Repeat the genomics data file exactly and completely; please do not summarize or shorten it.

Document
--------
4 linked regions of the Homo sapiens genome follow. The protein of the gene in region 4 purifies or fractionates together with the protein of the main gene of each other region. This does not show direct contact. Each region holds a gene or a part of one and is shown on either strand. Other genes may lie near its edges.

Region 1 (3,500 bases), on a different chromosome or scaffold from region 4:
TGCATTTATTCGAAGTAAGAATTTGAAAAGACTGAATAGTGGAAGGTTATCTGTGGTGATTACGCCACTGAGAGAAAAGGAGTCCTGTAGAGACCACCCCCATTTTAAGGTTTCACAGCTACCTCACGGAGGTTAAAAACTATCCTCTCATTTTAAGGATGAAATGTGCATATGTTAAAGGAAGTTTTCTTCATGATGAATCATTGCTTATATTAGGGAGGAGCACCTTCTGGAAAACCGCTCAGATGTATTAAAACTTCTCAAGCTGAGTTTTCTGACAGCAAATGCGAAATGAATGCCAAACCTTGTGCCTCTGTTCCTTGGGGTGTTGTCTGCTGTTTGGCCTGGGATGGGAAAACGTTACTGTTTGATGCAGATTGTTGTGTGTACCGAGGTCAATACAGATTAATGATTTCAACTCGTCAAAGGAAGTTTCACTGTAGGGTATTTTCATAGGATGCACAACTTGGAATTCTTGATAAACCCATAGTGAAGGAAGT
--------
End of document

4 linked regions of the Homo sapiens genome follow. The protein of the gene in region 4 purifies or fractionates together with the protein of the main gene of each other region. This does not show direct contact. Each region holds a gene or a part of one and is shown on either strand. Other genes may lie near its edges.

Region 1 (3,500 bases), on a different chromosome or scaffold from region 4:
TGCATTTATTCGAAGTAAGAATTTGAAAAGACTGAATAGTGGAAGGTTATCTGTGGTGATTACGCCACTGAGAGAAAAGGAGTCCTGTAGAGACCACCCCCATTTTAAGGTTTCACAGCTACCTCACGGAGGTTAAAAACTATCCTCTCATTTTAAGGATGAAATGTGCATATGTTAAAGGAAGTTTTCTTCATGATGAATCATTGCTTATATTAGGGAGGAGCACCTTCTGGAAAACCGCTCAGATGTATTAAAACTTCTCAAGCTGAGTTTTCTGACAGCAAATGCGAAATGAATGCCAAACCTTGTGCCTCTGTTCCTTGGGGTGTTGTCTGCTGTTTGGCCTGGGATGGGAAAACGTTACTGTTTGATGCAGATTGTTGTGTGTACCGAGGTCAATACAGATTAATGATTTCAACTCGTCAAAGGAAGTTTCACTGTAGGGTATTTTCATAGGATGCACAACTTGGAATTCTTGATAAACCCATAGTGAAGGAAGT